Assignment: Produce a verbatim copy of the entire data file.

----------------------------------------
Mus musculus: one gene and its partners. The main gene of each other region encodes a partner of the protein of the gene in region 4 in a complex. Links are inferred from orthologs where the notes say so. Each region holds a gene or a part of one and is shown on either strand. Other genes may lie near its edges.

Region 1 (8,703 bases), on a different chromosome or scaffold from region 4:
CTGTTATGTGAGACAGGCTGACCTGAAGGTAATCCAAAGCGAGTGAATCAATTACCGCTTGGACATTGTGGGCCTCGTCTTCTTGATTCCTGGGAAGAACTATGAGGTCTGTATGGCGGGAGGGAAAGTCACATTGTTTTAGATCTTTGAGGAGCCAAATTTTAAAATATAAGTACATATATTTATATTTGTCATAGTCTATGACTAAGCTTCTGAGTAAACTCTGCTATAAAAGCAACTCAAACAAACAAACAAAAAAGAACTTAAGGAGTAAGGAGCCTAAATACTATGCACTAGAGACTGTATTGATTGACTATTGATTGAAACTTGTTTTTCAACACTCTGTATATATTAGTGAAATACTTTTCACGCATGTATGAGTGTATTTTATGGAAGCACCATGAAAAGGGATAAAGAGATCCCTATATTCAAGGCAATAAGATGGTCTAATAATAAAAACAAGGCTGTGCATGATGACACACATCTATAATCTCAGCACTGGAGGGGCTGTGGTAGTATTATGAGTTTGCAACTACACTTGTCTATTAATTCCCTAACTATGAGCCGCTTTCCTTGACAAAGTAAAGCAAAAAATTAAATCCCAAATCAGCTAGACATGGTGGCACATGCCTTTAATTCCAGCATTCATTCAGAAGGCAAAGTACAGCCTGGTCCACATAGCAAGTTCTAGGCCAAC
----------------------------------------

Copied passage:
Mus musculus: one gene and its partners. The main gene of each other region encodes a partner of the protein of the gene in region 4 in a complex. Links are inferred from orthologs where the notes say so. Each region holds a gene or a part of one and is shown on either strand. Other genes may lie near its edges.

Region 1 (8,703 bases), on a different chromosome or scaffold from region 4:
CTGTTATGTGAGACAGGCTGACCTGAAGGTAATCCAAAGCGAGTGAATCAATTACCGCTTGGACATTGTGGGCCTCGTCTTCTTGATTCCTGGGAAGAACTATGAGGTCTGTATGGCGGGAGGGAAAGTCACATTGTTTTAGATCTTTGAGGAGCCAAATTTTAAAATATAAGTACATATATTTATATTTGTCATAGTCTATGACTAAGCTTCTGAGTAAACTCTGCTATAAAAGCAACTCAAACAAACAAACAAAAAAGAACTTAAGGAGTAAGGAGCCTAAATACTATGCACTAGAGACTGTATTGATTGACTATTGATTGAAACTTGTTTTTCAACACTCTGTATATATTAGTGAAATACTTTTCACGCATGTATGAGTGTATTTTATGGAAGCACCATGAAAAGGGATAAAGAGATCCCTATATTCAAGGCAATAAGATGGTCTAATAATAAAAACAAGGCTGTGCATGATGACACACATCTATAATCTCAGCACTGGAGGGGCTGTGGTAGTATTATGAGTTTGCAACTACACTTGTCTATTAATTCCCTAACTATGAGCCGCTTTCCTTGACAAAGTAAAGCAAAAAATTAAATCCCAAATCAGCTAGACATGGTGGCACATGCCTTTAATTCCAGCATTCATTCAGAAGGCAAAGTACAGCCTGGTCCACATAGCAAGTTCTAGGCCAAC